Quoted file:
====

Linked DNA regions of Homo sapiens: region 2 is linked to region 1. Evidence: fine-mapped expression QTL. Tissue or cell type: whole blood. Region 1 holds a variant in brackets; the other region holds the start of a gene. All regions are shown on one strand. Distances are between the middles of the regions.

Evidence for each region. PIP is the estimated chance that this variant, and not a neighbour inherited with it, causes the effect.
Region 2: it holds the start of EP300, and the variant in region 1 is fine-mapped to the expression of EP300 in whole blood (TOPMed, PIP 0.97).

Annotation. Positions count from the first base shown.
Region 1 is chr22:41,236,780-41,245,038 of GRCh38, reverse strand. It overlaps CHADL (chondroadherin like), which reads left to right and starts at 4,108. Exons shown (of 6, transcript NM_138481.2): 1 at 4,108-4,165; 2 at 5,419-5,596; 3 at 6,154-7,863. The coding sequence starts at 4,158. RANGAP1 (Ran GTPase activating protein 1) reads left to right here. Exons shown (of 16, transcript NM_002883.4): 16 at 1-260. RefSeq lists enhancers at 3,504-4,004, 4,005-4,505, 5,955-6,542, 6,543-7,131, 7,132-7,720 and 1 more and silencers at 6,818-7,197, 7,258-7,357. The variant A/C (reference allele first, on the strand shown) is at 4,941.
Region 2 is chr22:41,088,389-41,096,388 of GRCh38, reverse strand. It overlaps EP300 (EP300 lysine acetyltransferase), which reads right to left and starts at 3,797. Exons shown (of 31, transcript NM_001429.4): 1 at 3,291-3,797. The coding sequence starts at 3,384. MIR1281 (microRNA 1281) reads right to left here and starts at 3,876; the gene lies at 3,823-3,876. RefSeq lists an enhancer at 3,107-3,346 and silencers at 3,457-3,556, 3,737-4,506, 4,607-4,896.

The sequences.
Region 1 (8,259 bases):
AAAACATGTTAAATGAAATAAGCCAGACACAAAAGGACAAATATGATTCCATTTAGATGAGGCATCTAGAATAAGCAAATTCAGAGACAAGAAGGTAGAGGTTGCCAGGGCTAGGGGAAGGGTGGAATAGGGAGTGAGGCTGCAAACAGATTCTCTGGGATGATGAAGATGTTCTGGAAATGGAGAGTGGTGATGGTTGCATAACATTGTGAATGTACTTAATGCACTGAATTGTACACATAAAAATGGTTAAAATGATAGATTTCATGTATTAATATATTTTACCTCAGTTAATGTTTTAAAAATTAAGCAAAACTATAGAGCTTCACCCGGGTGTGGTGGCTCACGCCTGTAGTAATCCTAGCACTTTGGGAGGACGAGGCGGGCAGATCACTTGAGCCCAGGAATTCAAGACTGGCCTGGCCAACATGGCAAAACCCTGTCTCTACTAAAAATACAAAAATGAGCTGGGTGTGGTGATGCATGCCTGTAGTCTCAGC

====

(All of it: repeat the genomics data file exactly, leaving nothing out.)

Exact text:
Linked DNA regions of Homo sapiens: region 2 is linked to region 1. Evidence: fine-mapped expression QTL. Tissue or cell type: whole blood. Region 1 holds a variant in brackets; the other region holds the start of a gene. All regions are shown on one strand. Distances are between the middles of the regions.

Evidence for each region. PIP is the estimated chance that this variant, and not a neighbour inherited with it, causes the effect.
Region 2: it holds the start of EP300, and the variant in region 1 is fine-mapped to the expression of EP300 in whole blood (TOPMed, PIP 0.97).

Annotation. Positions count from the first base shown.
Region 1 is chr22:41,236,780-41,245,038 of GRCh38, reverse strand. It overlaps CHADL (chondroadherin like), which reads left to right and starts at 4,108. Exons shown (of 6, transcript NM_138481.2): 1 at 4,108-4,165; 2 at 5,419-5,596; 3 at 6,154-7,863. The coding sequence starts at 4,158. RANGAP1 (Ran GTPase activating protein 1) reads left to right here. Exons shown (of 16, transcript NM_002883.4): 16 at 1-260. RefSeq lists enhancers at 3,504-4,004, 4,005-4,505, 5,955-6,542, 6,543-7,131, 7,132-7,720 and 1 more and silencers at 6,818-7,197, 7,258-7,357. The variant A/C (reference allele first, on the strand shown) is at 4,941.
Region 2 is chr22:41,088,389-41,096,388 of GRCh38, reverse strand. It overlaps EP300 (EP300 lysine acetyltransferase), which reads right to left and starts at 3,797. Exons shown (of 31, transcript NM_001429.4): 1 at 3,291-3,797. The coding sequence starts at 3,384. MIR1281 (microRNA 1281) reads right to left here and starts at 3,876; the gene lies at 3,823-3,876. RefSeq lists an enhancer at 3,107-3,346 and silencers at 3,457-3,556, 3,737-4,506, 4,607-4,896.

The sequences.
Region 1 (8,259 bases):
AAAACATGTTAAATGAAATAAGCCAGACACAAAAGGACAAATATGATTCCATTTAGATGAGGCATCTAGAATAAGCAAATTCAGAGACAAGAAGGTAGAGGTTGCCAGGGCTAGGGGAAGGGTGGAATAGGGAGTGAGGCTGCAAACAGATTCTCTGGGATGATGAAGATGTTCTGGAAATGGAGAGTGGTGATGGTTGCATAACATTGTGAATGTACTTAATGCACTGAATTGTACACATAAAAATGGTTAAAATGATAGATTTCATGTATTAATATATTTTACCTCAGTTAATGTTTTAAAAATTAAGCAAAACTATAGAGCTTCACCCGGGTGTGGTGGCTCACGCCTGTAGTAATCCTAGCACTTTGGGAGGACGAGGCGGGCAGATCACTTGAGCCCAGGAATTCAAGACTGGCCTGGCCAACATGGCAAAACCCTGTCTCTACTAAAAATACAAAAATGAGCTGGGTGTGGTGATGCATGCCTGTAGTCTCAGC